Place your hands on your thighs just above your knees. Inhale, then exhale and push down through your hands. This will encourage an upward lifting of your upper trunk and chest. It will also engage your back muscles. If you sit a lot or are otherwise sedentary, the contraction may feel really good.

Now that you've learned the move, let's finesse it for good posture and body awareness. This time as you push down your arms, allow your low back to move forward and your head and neck to move back. (The standing exercises below may further help you develop the ability to move your head and neck back in good alignment.)

Standing Neck Relief Moves

For a more "official" exercise, try cervical (which means neck) retraction (which means to bring back) while in the standing position.

Please note: Cervical retraction is not for everyone. If you've been diagnosed with a flat or reversed neck curve (often called in the medical profession loss of cervical kyphosis,) or a disc condition, you should check with your healthcare provider or physical therapist before trying this exercise.

There are two versions of this. The first one does not need you to be next to a wall; the second one does.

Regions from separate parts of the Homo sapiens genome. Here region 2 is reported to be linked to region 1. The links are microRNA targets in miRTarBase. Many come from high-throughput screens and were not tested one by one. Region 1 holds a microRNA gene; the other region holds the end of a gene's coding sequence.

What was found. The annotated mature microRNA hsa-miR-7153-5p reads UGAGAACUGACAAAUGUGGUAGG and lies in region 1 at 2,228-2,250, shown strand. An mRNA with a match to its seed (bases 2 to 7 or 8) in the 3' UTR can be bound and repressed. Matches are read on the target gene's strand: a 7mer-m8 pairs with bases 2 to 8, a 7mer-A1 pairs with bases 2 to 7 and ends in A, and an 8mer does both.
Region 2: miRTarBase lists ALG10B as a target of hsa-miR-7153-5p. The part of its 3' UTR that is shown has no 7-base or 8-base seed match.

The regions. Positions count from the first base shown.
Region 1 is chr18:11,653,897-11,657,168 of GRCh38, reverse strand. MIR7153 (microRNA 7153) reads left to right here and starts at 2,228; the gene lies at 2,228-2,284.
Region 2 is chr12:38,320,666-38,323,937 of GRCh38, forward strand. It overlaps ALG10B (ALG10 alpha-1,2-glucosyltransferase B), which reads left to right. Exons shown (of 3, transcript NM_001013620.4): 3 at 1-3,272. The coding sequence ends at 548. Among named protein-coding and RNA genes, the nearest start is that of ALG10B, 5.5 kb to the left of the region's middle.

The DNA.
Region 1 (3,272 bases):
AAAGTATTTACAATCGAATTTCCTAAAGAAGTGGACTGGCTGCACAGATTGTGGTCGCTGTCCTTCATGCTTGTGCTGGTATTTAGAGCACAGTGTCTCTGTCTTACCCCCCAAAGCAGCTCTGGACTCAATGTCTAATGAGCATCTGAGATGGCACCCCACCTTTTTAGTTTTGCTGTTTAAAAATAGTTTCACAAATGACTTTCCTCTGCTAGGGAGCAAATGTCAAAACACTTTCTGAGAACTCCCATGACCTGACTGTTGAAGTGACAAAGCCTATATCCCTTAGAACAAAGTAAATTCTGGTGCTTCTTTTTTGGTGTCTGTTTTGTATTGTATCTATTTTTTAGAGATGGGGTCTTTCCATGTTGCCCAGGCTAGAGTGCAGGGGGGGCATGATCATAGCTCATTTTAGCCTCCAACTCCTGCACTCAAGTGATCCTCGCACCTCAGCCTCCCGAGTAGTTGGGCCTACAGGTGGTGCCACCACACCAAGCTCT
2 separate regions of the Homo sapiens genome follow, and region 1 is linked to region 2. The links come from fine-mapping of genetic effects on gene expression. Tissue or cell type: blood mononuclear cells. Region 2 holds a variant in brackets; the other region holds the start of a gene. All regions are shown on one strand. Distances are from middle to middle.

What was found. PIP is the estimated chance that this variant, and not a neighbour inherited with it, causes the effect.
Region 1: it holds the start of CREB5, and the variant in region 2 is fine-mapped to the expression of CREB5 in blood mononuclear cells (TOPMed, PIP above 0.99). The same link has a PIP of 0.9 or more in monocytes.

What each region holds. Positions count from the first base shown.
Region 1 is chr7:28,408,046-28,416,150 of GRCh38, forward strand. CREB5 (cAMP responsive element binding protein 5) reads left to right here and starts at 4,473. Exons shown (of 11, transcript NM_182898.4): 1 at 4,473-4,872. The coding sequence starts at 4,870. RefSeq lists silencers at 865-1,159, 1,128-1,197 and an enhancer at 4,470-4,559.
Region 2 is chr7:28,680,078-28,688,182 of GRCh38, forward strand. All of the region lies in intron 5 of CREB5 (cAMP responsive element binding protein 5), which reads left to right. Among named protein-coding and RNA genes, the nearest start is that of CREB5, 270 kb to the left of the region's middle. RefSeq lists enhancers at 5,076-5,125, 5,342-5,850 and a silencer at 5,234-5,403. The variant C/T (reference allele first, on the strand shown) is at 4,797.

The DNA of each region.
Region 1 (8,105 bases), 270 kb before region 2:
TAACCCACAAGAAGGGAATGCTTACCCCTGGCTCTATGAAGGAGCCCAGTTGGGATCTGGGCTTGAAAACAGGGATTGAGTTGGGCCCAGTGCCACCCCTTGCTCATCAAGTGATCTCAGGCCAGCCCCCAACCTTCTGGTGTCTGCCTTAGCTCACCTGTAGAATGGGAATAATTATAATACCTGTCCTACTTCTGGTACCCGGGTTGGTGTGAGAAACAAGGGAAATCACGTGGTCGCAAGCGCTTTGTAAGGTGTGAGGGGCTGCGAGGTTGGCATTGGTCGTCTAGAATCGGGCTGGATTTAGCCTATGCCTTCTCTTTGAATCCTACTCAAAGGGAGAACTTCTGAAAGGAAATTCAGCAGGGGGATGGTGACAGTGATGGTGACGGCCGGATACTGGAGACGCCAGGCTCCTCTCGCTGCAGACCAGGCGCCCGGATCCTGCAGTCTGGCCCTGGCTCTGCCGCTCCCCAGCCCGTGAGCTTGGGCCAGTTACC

Cervical Retraction Standing—Without a Wall

Stand with good posture. This means your feet are directly beneath your hips—about 1 foot's width apart. Your knees should be straight, but not locked shut (locking adds to wear and tear on the joint.) Keeping your gaze and head level (in other words, looking neither up nor down,) tuck your chin down slightly and then push it as far back as you can.

In order to protect your neck, it's critical to do this movement gently. Also, as soon as you feel any tension arise in your shoulders or at the front of your neck or throat, stop. You can put one hand on your chin and press it back to help guide the movement if that helps.